Can soft skills be learned online?
As we head into a second quarter defined by social distancing, businesses are beginning to pivot their employee training programs to accommodate flexible and work from home arrangements.
The question is, which skills can be learned online, and which are better off learned in a classroom setting?
Employees need certain basic skills to carry out their jobs, whether they work in an office or in the field, at a computer or at a trade. Skills such as safe driving, lockout/tagout procedures, and even Microsoft Office translate easily to online learning. There are rules that can be observed and steps that can be checked off. They can be taught with bulleted lists or procedural graphics, and tested with multiple choice or true/false questions that have clear right or wrong answers.
But your employees also need certain “soft skills” – the people skills and personal attributes that are essential for dealing with colleagues and customers. Skills like self-awareness, work ethic, leadership, and teamwork. If soft skills are largely about dealing with others, how can you teach them in an online environment to a learner sitting alone at a computer?
eLearning can actually be an advantage in teaching soft skills, because it creates interactive virtual environments that can be carefully controlled. Here are some tips for approaching soft skills in your eLearning:
Break it Down
It’s often useful to break soft skills down into more concrete components or tips, which can be taught in a similar fashion to straightforward “hard” skills. If, for example, you wanted to teach effective teamwork, you could offer specific, practical guidelines around email communication, effectively structuring meetings, or respectful language. These more tangible skills can be easily taught and tested, but together they help the learner to develop better overall instincts and tools for working in a team.
In this slide from our course on mental health awareness for police officers, specific, concrete tips about tone of voice help learners master the soft skill of effective communication.
We often use realistic scenarios to both teach and test content, and this is especially important for soft skills, which require not just memorization and repetition, but critical thinking and attitudinal change. To carry on with the teamwork example, you could start with animations or videos that demonstrate first the negative effects of a lack of teamwork, to show the importance of that skill. Then you could ask the learner to identify specific things that could have been done differently in that scenario. Finally, returning to that scenario to show how effective teamwork could lead to positive outcomes.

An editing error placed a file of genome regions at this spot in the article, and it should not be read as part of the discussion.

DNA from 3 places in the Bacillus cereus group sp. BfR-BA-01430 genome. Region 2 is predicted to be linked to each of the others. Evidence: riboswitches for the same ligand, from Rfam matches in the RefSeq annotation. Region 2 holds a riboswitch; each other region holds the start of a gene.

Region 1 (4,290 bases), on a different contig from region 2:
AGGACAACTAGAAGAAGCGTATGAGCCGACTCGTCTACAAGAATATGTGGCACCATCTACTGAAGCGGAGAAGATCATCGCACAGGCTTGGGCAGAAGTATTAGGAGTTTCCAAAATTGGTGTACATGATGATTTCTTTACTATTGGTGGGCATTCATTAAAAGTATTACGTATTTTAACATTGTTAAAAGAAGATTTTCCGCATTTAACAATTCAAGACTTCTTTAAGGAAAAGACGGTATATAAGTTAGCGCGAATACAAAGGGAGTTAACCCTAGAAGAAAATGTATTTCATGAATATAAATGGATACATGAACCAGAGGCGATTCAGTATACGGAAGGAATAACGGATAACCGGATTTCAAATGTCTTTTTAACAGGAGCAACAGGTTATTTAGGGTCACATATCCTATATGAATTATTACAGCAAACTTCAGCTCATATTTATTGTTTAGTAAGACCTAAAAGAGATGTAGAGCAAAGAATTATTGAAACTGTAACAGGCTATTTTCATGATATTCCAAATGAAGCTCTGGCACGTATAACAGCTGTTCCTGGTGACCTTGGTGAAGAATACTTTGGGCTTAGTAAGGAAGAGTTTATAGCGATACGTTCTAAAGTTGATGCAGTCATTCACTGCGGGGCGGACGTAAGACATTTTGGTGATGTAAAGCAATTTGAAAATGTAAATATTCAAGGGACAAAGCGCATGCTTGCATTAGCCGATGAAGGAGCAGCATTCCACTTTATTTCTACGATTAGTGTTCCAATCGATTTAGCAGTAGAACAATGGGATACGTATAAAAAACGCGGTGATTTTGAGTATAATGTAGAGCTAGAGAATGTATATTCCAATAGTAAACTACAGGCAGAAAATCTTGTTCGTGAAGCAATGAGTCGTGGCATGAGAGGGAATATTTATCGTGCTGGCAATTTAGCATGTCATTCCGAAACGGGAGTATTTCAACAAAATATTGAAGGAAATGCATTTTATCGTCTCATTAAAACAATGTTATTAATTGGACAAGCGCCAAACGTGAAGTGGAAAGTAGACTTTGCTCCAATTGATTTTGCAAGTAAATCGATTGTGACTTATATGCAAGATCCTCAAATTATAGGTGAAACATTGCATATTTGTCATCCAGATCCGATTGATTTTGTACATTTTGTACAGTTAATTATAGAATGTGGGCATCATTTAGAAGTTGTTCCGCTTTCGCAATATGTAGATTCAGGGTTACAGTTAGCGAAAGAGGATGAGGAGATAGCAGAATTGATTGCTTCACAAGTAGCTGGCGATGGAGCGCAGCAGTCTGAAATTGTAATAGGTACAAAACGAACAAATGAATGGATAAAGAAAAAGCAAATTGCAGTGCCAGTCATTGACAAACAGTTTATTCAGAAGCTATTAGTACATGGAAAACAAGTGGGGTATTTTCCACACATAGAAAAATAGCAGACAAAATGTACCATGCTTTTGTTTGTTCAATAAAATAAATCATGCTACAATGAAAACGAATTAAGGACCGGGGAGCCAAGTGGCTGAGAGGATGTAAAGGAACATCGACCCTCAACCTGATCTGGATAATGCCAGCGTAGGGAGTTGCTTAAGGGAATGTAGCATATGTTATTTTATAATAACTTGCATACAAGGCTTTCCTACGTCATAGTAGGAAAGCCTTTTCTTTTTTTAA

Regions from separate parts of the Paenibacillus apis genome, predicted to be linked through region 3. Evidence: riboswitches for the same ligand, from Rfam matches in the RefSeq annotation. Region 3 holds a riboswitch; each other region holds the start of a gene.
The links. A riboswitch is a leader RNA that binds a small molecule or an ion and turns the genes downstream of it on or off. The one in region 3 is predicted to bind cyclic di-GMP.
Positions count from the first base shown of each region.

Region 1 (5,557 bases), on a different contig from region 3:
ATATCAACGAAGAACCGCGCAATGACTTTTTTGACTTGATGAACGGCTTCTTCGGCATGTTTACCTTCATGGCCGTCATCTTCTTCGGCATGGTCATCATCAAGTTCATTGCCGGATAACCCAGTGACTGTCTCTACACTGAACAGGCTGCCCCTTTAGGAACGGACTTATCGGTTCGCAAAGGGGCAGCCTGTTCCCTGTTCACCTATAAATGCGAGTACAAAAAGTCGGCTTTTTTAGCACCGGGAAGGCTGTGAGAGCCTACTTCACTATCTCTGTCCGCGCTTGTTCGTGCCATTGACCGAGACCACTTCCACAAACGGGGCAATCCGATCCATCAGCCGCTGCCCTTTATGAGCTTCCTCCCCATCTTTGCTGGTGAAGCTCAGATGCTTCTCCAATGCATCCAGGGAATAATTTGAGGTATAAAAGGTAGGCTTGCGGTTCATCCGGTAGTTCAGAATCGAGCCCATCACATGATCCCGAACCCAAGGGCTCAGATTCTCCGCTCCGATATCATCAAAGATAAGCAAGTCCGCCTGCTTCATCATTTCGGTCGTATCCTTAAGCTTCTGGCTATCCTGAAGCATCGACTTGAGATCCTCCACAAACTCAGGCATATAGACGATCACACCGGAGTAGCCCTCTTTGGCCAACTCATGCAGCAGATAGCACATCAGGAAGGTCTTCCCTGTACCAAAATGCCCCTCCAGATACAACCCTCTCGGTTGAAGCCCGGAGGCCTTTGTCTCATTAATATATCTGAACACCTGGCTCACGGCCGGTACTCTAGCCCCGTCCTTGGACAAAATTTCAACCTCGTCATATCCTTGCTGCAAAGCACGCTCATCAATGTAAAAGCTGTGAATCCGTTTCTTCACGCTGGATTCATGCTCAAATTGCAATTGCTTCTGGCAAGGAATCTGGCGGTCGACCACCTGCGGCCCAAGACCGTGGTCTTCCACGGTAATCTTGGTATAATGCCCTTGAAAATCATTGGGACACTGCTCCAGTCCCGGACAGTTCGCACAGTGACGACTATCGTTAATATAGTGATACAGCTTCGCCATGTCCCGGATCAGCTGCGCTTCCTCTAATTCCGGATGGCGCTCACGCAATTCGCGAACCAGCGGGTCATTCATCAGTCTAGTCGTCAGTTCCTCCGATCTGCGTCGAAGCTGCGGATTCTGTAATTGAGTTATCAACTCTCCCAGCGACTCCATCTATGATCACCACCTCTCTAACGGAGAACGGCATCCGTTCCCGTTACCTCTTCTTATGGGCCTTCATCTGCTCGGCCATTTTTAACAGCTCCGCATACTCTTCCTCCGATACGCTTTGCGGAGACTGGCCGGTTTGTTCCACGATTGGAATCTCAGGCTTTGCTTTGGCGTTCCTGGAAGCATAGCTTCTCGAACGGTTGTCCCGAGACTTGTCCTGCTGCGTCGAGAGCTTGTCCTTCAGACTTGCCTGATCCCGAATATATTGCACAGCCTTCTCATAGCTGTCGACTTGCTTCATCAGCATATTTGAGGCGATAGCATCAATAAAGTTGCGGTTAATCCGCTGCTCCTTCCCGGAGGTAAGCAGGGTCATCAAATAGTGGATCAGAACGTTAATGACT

Using a first person perspective can also be really effective for soft skills, as it helps learners to apply more abstract concepts to the real world. Presenting learners with a situation as if they are living it and asking them to choose an action or response immerses them in the learning and allows them to practice their new skill.
Reflective questions can also be a great way of fostering attitudinal changes. Prompting learners to reflect on their past experiences of effective or ineffective teamwork, and how those experiences made them feel, can emphasize the value of the skill at the beginning of the course. The learner doesn’t need to be told that teamwork is important, because they are remembering situations where they saw its value first hand. At the end of the course you can ask them to reflect again, to imagine situations where teamwork might help them with their jobs, or to reflect on specific ways that they can improve how they work on a team. While in a classroom learners may be reluctant to share such personal experiences, in an eLearning environment they have the privacy to reflect honestly and at their own pace.
In reality most of our courses are a combination of “soft” and “hard” skills –we might create a health and safety orientation that teaches the steps to properly use a fire extinguisher, but at the same time we’re also trying to teach more abstract concepts, like “safety is everyone’s responsibility.” We don’t differentiate between them, but emphasize the end goal of reducing the number and severity of safety incidents. Whether the required skills are hard or soft, it’s those ultimate organizational outcomes that matter.